Pic: Bomber Command Museum of Canada
Wrt Off J L Arthur
Lancaster serial number: ED865/G
Call sign: AJ-S
Third wave. Crashed on outward flight.
James Lamb Arthur was born in Toronto, Canada, on 3 July 1917, the second of the four children of Rev Alfred and Dora Arthur. His father was an Anglican clergyman with a parish in the city.
Arthur was educated at Dennis Avenue School and York Memorial College, where he did well in maths. When he left school he went to work in the Bank of Toronto. He had a great interest in flying, and his youngest sister can still recall the excitement of seeing him, his brother and their father flying overhead in a small aircraft, and using a bedsheet to wave to them. He also had a great love of classical music and took his younger sisters to concerts.
He enlisted in the RCAF in 1941. After first being selected for pilot training he was then remustered as an observer, and qualified in May 1942. After arriving in the UK he then went on to qualify as a bomb aimer on heavy bombers.
Arthur was posted to 106 Squadron to begin operations in February 1943, but it wasn’t until 12 March that he flew on his first operation. Lew Burpee’s bomb aimer George Goodings had come to the end of his tour, so the chance of joining an experienced crew with two other Canadians probably looked like a good choice. Their trip took them to Essen, which they bombed successfully from 19,000ft. They reported very heavy flak and “scores of searchlights”.
Arthur’s first operation turned out to be the last that Burpee and his crew would fly in 106 Squadron, and it was therefore the only time that the complete Dams Raid crew would fly together before the raid itself. Fewer than three weeks later they were at RAF Scampton, training for the secret mission which would prove fatal for them.
In training, the focus quickly fell on the inexperienced bomb aimer, who may well have been the only one to fly on the Dams Raid with just one operation under his belt. Nevertheless the AJ-S crew came through the training successfully and took their place in the mobile reserve for the operation.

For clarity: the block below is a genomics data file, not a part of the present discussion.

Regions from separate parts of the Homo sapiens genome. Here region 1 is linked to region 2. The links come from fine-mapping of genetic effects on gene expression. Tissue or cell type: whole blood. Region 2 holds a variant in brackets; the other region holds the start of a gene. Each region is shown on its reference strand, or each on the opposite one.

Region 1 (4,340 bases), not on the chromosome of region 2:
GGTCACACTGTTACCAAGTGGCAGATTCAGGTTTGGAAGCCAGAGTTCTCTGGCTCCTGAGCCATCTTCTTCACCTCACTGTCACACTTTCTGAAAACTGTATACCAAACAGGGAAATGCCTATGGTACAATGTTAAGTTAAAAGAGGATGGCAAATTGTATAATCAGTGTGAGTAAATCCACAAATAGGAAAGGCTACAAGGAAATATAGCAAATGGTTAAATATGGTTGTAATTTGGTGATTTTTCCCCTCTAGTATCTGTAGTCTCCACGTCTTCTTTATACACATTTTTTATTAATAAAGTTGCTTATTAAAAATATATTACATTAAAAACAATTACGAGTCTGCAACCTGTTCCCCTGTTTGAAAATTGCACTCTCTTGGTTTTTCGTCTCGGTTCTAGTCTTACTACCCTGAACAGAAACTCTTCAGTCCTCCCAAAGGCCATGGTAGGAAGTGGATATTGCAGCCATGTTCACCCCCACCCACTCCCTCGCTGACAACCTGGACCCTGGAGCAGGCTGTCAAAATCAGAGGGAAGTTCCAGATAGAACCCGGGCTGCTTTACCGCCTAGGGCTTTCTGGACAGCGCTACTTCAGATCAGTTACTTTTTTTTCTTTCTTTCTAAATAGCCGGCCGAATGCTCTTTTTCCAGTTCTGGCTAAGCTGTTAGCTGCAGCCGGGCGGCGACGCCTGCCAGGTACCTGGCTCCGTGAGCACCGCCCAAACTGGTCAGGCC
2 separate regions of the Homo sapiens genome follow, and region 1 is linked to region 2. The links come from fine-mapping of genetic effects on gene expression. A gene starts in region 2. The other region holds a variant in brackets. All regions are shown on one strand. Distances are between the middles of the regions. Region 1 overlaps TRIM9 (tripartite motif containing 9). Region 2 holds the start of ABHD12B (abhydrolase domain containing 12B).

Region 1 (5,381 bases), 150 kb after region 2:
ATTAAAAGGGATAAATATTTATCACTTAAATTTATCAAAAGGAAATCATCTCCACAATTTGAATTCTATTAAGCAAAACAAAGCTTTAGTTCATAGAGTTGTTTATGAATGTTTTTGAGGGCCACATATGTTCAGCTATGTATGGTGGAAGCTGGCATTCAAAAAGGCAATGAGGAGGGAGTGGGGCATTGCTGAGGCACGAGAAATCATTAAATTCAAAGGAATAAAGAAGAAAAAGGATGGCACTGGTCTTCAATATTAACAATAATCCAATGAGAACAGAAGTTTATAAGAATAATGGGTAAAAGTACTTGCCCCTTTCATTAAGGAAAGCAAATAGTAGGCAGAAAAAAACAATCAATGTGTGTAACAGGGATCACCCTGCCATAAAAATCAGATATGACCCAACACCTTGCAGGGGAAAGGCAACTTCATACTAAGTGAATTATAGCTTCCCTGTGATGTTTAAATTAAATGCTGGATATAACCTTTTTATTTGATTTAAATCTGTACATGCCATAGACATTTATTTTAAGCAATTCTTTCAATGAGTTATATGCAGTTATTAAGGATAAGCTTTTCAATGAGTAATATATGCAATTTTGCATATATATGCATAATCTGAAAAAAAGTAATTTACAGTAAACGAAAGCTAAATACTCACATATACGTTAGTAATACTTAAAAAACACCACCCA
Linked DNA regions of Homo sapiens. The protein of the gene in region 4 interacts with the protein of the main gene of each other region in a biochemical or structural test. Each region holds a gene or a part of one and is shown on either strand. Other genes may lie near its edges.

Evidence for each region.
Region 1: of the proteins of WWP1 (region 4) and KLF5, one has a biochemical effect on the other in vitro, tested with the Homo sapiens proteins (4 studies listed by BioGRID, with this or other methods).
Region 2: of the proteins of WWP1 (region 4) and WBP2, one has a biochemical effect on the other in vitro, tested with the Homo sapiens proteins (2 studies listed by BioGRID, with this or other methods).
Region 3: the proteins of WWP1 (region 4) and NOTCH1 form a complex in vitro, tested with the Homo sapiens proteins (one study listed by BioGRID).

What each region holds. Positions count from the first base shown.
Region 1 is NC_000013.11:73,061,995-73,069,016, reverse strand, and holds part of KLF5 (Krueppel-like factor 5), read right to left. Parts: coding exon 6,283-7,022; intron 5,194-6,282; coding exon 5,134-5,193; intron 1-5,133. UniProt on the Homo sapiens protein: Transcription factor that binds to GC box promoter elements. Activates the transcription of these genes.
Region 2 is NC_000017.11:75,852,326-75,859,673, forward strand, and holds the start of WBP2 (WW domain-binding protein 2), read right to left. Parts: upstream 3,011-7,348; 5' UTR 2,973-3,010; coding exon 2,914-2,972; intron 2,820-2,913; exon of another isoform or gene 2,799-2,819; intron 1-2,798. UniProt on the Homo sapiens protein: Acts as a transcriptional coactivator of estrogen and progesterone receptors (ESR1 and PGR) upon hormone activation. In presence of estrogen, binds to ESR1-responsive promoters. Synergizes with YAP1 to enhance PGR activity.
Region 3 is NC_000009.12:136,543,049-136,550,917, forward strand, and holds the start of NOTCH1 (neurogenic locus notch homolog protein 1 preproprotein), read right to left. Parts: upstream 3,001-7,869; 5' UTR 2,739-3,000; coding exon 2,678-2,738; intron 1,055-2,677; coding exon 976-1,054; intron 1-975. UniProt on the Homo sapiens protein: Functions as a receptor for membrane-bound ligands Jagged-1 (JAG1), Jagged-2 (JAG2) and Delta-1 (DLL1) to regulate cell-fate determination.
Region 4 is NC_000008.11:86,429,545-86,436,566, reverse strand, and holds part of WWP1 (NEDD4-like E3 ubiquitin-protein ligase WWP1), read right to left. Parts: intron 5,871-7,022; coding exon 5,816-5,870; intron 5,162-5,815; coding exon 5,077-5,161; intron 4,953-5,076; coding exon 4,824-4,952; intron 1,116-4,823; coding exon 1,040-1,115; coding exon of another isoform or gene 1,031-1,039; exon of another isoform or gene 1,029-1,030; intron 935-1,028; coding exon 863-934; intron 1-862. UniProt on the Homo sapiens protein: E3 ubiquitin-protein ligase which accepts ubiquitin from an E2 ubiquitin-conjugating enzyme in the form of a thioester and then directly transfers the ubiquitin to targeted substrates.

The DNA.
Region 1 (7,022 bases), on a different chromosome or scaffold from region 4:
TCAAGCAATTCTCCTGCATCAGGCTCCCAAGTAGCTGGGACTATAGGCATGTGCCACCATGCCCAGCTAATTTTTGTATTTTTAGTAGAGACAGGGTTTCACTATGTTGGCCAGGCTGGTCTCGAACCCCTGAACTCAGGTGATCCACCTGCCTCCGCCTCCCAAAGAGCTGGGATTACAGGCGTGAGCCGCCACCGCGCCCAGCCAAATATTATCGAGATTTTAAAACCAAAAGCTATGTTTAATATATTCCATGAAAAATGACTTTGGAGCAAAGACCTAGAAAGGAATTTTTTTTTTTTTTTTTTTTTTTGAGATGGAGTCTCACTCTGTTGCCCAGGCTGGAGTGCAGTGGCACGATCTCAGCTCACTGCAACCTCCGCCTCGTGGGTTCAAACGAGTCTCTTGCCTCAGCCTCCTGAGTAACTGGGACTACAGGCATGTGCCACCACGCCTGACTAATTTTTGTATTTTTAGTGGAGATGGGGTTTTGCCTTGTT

Sadly, AJ-S was shot down some two hours after take-off, and everybody on board was killed instantly. The Germans could not individually identify the bodies of Guy Pegler, Bill Long, Tom Jaye and James Arthur, so they were buried in a communal grave in Zuylen Cemetery, Prinsenhage, next to the individual graves of Lewis Burpee, Gordon Brady and Leonard Weller. After the war the bodies of all seven were exhumed and reburied in Bergen-op-Zoom War Cemetery.
Thanks to Frances Houlston and Clive Smith for help with his article.
More about Arthur online:
Entry at Commonwealth War Graves Commission
Aircrew Remembered page about Burpee crew
Rank and decorations as of 16 May 1943.
Richard Morris, Guy Gibson, Penguin 1995
John Sweetman, The Dambusters Raid, Cassell 2002
The information above has been taken from the books and online sources listed above, and other online material. Apologies for any errors or omissions. Please add any corrections or links to further information in the comments section below.
Further information about James Arthur and the other 132 men who flew on the Dams Raid can be found in my book The Complete Dambusters, published by History Press in 2018.
I think James Arthur was posted to 106 Squadron in Feb 1943, rather than 1942.
Clive — You are of course right! Thanks!
My Mother’s favourite cousin, Jamie. Still fondly remembered.
James is related to the Lidster family through the Lamb family through Louisa Lamb whose daughter was my grandmother. My grandmother (Louisa Scott) lost a brother in WW1 and a son in WW2 (navigator/bomb aimer in a Wellington, June 23, 1943). Very sad times.